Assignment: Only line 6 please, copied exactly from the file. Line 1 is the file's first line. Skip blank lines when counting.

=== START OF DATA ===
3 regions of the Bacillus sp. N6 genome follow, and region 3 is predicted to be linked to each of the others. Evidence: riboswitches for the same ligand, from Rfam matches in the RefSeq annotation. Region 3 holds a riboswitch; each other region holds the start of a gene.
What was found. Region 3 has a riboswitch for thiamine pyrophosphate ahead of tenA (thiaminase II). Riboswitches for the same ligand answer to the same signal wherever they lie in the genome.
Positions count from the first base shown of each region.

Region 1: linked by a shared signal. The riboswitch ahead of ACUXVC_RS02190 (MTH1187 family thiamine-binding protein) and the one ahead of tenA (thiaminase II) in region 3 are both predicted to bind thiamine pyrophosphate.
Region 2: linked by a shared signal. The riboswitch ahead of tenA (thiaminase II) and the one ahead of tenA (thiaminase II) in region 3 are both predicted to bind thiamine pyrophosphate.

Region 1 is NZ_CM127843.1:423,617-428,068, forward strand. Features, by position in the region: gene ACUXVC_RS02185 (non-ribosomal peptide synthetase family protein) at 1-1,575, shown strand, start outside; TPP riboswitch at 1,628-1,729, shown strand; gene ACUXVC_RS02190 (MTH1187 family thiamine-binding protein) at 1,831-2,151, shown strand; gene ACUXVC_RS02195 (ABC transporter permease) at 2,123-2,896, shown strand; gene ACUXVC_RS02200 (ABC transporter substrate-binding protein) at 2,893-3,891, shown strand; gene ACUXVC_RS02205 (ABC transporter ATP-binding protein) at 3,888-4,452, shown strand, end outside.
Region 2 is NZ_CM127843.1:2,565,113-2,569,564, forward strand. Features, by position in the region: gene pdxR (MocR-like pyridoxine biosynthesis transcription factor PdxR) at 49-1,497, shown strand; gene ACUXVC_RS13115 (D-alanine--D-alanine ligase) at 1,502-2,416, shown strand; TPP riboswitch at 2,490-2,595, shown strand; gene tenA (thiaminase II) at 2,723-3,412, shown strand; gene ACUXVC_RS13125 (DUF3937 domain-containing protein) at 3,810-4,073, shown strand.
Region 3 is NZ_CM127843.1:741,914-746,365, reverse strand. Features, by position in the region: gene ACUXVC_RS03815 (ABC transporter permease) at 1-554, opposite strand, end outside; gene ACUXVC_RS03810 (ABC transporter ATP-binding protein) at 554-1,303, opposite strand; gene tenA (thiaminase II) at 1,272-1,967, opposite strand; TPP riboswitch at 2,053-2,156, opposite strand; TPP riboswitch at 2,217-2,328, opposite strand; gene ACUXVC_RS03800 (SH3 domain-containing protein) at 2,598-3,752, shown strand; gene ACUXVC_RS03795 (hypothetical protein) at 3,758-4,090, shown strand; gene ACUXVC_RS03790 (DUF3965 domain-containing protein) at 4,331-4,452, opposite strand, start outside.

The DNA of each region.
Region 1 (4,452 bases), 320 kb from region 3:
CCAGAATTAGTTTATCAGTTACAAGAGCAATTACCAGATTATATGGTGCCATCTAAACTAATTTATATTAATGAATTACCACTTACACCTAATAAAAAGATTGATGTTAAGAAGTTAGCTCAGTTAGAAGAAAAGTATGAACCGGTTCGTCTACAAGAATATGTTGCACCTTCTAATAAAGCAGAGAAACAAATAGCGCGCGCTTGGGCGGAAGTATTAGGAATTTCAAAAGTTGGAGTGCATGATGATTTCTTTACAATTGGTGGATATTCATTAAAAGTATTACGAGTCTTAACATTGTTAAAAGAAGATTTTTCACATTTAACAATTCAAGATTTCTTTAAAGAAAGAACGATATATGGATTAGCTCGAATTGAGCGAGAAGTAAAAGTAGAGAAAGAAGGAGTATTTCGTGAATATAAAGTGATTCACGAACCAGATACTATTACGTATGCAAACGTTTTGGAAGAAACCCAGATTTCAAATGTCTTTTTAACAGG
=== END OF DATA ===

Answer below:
Region 1 is NZ_CM127843.1:423,617-428,068, forward strand. Features, by position in the region: gene ACUXVC_RS02185 (non-ribosomal peptide synthetase family protein) at 1-1,575, shown strand, start outside; TPP riboswitch at 1,628-1,729, shown strand; gene ACUXVC_RS02190 (MTH1187 family thiamine-binding protein) at 1,831-2,151, shown strand; gene ACUXVC_RS02195 (ABC transporter permease) at 2,123-2,896, shown strand; gene ACUXVC_RS02200 (ABC transporter substrate-binding protein) at 2,893-3,891, shown strand; gene ACUXVC_RS02205 (ABC transporter ATP-binding protein) at 3,888-4,452, shown strand, end outside.